Monday, March 19, 2012

Pension for the Masses

Lior Lehrs

As of January 2008, it is obligatory to provide pension insurance to every employee in Israel. This obligation follows from a July 2007 collective agreement signed between the Histadrut (national labor union) and the Coordinating Bureau of Economic Organizations. The agreement was intended to remedy the hardship faced by thousands of members of the workforce whose employers did not provide pension plans to ensure their financial future. The agreement obligates every employer in Israel to provide a pension plan for its employees and establishes the percentages that the employer and employee must contribute to the pension.

The Central Bureau of Statistics' Social Survey data indicate a significant increase in the percentage of employees in Israel who have a pension plan (retirement fund, directors' insurance, or subsidized long-term savings plan) over the course of the years since this change. According to the data, the percentage of employees in Israel with a pension plan rose from 64% in 2007 to 80% in 2010. In Jerusalem, 56% had pension plans in 2007 and 66% in 2010. The percentage of Jerusalemites with pension plans in 2010 was lower than the figure for residents of Tel Aviv (85%), Rishon LeZion (82%), and Haifa (80%).

The data indicate a clear correlation between income level and percentage of employees with a pension plan. For example, among employees with an individual net monthly income of NIS 2,000 or below, only 42% had such a plan, whereas among those with an income NIS 7,500 or above, the percentage of pension plan owners was over 95%. There are also significant differences among the employees of different sectors. The percentage of pension plan owners is high among employees in the electricity and water sector (96%), public services (95%), and banking, insurance, and finance (93%). In contrast, low percentages were recorded among employees of hospitality and food services (48%), construction (51%), and agriculture (60%).

Analysis of the conditions facing employees of human resources agencies ("temp agencies") reveals that the percentage of pension plan owners among these employees rose from 40% in 2007 to 62% in 2010, but is still lower than the figure for all employees (80%).

Source: Analysis of Central Bureau of Statistics data

Monday, March 5, 2012

Business As Usual

Inbal Doron

An examination of the number of active businesses in a city and their survivability rates over time provides an indication of the strength of the city's business sector. Identifying those sectors of the economy in which businesses have higher survivability rates can also be instructive.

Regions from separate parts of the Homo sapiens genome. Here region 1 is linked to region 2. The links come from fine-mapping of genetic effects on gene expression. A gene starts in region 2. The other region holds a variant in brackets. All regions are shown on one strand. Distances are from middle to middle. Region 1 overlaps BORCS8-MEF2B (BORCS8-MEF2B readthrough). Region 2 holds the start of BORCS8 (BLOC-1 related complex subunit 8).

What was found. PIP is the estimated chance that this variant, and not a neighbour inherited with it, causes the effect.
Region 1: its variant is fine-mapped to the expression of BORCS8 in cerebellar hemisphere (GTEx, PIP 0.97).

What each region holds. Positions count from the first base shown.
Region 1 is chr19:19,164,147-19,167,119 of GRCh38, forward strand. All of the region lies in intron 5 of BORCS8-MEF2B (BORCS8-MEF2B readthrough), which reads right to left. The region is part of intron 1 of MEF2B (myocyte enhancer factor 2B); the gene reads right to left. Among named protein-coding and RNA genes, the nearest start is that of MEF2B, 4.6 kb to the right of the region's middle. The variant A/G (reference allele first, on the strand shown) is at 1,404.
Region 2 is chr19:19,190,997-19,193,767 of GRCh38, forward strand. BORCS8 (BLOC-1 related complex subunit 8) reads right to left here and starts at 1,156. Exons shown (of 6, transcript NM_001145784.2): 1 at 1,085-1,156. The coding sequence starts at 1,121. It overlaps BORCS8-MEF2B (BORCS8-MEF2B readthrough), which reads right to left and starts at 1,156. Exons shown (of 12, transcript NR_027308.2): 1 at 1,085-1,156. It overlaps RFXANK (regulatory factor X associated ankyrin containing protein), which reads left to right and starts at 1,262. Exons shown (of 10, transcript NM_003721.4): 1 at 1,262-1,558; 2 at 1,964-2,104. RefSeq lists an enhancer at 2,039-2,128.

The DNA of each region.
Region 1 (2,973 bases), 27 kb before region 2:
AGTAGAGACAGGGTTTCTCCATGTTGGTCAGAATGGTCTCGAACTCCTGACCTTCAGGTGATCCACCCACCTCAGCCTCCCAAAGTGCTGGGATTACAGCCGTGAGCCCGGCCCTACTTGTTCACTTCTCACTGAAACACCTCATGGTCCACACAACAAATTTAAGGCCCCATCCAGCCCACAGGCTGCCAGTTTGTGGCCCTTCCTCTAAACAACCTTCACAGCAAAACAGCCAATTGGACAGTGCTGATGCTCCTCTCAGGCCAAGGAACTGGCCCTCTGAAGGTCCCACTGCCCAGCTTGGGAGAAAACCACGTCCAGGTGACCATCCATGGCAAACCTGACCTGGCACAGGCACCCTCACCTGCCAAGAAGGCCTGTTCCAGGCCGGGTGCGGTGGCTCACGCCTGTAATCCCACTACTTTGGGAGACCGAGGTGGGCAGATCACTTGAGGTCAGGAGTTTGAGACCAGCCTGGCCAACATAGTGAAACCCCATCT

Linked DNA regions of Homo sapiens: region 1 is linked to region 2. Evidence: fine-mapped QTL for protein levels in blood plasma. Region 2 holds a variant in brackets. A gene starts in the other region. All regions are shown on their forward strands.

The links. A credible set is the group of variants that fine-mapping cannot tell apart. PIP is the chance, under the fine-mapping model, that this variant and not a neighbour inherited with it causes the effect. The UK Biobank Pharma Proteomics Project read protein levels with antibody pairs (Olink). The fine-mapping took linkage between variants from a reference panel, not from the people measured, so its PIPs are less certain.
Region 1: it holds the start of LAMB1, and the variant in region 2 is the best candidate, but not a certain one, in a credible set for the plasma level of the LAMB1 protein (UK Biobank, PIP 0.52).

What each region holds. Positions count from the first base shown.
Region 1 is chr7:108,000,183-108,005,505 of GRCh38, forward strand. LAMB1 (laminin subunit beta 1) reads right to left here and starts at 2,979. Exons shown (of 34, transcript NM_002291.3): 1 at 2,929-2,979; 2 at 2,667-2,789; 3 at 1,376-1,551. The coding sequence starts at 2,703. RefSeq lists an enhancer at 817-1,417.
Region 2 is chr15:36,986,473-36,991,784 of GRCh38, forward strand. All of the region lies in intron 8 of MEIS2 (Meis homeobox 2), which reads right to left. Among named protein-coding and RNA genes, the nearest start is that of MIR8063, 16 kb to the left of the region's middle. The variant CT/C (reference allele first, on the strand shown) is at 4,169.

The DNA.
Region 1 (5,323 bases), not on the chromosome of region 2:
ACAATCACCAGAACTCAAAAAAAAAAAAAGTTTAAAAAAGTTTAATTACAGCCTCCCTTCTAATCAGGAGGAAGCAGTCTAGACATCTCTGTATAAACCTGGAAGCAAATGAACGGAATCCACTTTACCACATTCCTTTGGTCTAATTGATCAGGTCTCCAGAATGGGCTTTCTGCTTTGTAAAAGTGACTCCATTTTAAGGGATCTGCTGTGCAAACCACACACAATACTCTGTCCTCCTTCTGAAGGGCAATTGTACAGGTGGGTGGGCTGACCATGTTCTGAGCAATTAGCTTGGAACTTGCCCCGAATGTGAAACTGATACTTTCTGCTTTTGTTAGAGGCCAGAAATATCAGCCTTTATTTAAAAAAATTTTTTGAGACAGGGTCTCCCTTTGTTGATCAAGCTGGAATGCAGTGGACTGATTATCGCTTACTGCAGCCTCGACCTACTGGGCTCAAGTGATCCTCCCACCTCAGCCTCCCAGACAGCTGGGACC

In 2010, approximately 34,700 businesses operated in Jerusalem. This was lower than the 2010 figure for Tel Aviv, where about 64,700 businesses operated, and higher than for Haifa, where about 20,000 businesses operated. The economic sectors with the highest numbers of businesses in Jerusalem were real estate and business services (26%), trade (20%), health, education, and welfare (14%), and transportation and communications (11%). These sectors are more dynamic than others, with a large number of business openings and closings registered annually. During 2010, a total of 912 new businesses opened in the sector of real estate and business services, representing 28% of all new businesses. During the same year, 616 businesses from this sector closed, representing 23% of all the businesses that closed. In the trade sector, 727 new businesses opened (23%) and 656 closed (24%) during this year. In total, more than 3,200 new businesses opened in Jerusalem and about 2,700 closed during 2010. These numbers were lower than the figures for Tel Aviv, where more than 6,300 businesses opened and about 4,450 closed.

What are the chances of survival for a new business? The data indicate that of all the new businesses opened in Israel in 2005, approximately half closed by 2010. A similar trend took place in Jerusalem, where the survivability rate of a new business was 89% in the first year, 75% in the second year, 65% in the third year, 59% in the fourth year, and 52% in the fifth year.

Rates of survivability vary among the different business sectors. Jerusalem businesses in the education and health sector and in the banking and finance sector enjoyed relatively high survivability rates, with 67% surviving past five years. In contrast, the survivability rate of businesses in the hospitality and food services' sector that had opened in 2005 measured only 35% in 2010.

Source: Analysis of Central Bureau of Statistics data